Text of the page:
Nuclear Summit Aims to Keep Fissile Materials from Terrorists

Posted March 26th, 2012 at 6:40 am (UTC-5)
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Almost lost at the moment, amid concern over a scheduled North Korean missile launch, is the official purpose of the two-day nuclear summit opening Monday in Seoul – to make sure that nuclear materials never fall into the hands of terrorists.

That goal has been a signature issue for U.S. President Barack Obama, who announced early in his term that he would lead a global effort to secure all vulnerable nuclear materials. He pushed the effort forward with the first Nuclear Security Summit in Washington two years ago.

Organizers of the summit said, after a working dinner for summit participants Monday, that significant progress has been made since then. Mr. Obama announced on Sunday that Ukraine has removed all highly enriched uranium (HEU) from its soil, fulfilling a pledge made at the 2010 summit.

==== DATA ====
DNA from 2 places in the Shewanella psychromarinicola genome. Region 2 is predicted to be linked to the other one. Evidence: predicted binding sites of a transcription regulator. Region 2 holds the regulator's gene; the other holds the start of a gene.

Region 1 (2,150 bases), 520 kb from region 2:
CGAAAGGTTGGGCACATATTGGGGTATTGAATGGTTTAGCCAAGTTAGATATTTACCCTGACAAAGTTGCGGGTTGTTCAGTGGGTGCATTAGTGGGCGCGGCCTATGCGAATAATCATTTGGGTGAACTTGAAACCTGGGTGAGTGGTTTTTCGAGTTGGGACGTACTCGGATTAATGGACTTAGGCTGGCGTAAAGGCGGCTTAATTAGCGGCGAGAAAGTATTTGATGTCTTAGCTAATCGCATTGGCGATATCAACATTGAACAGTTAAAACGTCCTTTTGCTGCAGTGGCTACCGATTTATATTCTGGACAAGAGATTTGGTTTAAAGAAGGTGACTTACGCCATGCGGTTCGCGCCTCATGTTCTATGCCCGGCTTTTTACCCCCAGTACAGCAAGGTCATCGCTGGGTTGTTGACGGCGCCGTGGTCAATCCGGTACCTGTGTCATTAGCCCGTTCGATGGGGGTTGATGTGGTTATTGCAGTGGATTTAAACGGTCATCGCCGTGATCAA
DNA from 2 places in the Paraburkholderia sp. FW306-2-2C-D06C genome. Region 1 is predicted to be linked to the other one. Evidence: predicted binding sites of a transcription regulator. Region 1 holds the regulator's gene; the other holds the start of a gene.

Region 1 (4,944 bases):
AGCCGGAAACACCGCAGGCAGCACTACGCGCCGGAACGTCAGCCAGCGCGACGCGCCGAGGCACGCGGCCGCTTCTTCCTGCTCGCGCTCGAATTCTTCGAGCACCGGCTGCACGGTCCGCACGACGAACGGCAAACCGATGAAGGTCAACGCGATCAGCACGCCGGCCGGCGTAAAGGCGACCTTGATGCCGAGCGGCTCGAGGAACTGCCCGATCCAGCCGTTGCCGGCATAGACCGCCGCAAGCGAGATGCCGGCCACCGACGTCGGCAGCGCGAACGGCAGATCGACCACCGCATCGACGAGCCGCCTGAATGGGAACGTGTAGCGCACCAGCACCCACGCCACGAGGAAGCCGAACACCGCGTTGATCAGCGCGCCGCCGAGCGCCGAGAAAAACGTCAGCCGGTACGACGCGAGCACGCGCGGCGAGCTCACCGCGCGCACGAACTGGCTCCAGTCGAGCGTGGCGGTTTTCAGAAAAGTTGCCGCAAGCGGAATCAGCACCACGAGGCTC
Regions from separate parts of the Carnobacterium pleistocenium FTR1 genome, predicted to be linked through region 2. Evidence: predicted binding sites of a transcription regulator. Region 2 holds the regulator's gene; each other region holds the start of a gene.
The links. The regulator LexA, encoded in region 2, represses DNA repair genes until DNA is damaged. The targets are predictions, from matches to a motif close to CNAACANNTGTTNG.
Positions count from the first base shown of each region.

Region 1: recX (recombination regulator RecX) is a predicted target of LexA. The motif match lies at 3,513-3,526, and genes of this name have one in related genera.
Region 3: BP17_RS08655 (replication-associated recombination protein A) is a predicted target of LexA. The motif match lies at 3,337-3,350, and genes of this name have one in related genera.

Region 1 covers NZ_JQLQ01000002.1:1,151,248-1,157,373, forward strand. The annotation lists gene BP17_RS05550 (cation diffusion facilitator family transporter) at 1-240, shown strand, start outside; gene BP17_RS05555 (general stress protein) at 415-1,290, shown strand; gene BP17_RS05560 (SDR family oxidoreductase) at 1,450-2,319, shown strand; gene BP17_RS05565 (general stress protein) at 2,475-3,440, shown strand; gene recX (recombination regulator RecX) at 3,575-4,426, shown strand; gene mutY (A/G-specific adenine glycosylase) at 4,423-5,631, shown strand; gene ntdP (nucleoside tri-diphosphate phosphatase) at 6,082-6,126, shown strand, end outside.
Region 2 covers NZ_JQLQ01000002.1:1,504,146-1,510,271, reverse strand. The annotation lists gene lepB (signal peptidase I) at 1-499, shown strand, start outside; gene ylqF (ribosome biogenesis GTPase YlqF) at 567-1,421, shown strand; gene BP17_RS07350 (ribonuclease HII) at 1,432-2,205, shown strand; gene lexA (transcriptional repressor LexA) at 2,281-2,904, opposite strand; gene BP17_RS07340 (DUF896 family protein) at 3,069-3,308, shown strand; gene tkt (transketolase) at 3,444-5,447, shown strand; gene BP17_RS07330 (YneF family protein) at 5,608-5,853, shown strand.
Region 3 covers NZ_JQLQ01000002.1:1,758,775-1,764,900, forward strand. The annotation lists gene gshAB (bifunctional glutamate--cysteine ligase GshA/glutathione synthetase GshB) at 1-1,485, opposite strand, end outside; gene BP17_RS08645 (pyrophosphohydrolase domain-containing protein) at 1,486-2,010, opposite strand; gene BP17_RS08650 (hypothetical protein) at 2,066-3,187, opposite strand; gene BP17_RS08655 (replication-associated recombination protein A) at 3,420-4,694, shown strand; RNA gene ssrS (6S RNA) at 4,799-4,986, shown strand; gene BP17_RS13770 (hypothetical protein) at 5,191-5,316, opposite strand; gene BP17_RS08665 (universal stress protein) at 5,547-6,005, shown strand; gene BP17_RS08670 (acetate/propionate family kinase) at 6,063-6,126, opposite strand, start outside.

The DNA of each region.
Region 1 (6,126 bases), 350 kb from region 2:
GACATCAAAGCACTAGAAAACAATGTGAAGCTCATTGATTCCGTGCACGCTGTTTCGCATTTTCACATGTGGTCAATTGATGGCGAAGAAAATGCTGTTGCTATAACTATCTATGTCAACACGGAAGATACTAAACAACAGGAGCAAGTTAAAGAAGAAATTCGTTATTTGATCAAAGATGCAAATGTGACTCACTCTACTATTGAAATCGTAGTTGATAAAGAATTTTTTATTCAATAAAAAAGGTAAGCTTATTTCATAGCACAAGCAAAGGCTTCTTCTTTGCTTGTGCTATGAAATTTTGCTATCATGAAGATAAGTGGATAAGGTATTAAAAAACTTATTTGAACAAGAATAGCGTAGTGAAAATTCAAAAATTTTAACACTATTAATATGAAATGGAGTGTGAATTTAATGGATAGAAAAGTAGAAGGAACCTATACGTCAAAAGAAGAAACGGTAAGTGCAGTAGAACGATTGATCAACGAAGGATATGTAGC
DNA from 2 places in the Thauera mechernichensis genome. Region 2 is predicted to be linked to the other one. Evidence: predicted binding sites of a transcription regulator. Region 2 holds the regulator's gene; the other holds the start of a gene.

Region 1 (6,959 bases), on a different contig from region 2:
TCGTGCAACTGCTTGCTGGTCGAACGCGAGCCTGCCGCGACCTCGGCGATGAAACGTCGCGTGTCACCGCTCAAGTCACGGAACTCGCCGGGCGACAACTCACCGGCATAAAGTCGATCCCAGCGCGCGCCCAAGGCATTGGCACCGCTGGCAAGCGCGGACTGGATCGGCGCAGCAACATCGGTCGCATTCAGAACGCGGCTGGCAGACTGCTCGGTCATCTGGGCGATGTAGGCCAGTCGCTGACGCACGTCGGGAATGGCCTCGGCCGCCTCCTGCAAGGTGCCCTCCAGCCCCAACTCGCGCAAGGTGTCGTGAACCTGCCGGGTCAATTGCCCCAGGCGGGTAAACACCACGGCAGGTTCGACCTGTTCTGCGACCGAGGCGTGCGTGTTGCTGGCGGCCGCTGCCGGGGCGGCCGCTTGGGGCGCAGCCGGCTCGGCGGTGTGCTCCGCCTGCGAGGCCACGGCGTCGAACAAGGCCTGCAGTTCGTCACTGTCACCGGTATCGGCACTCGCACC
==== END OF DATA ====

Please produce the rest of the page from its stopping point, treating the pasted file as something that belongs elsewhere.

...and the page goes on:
Kazakhstan, once host to part of the Soviet nuclear arsenal, has secured more than 13 tons of HEU and plutonium in the past two years, while the United States and Russia have agreed to dispose of enough plutonium for 17,000 nuclear weapons.

However, the International Panel on Fissile Materials – an independent group of specialists from 16 countries – says global stocks of HEU stand at more than 1,400 tons while nations maintain about 500 tons of plutonium. About half of that plutonium is suitable for making nuclear weapons.

Forty-seven countries attended the international panel's Washington summit, where they agreed to maintain effective security over all nuclear materials.

Organizers say this week's summit in Seoul, attended by more than 50 countries, will also discuss ways to protect nuclear materials used in everyday life and how to apply nuclear safety lessons to making nuclear power more safe.

Analysts say the leaders may also discuss ways to cooperate more closely to improve border controls and ensure against nuclear smuggling.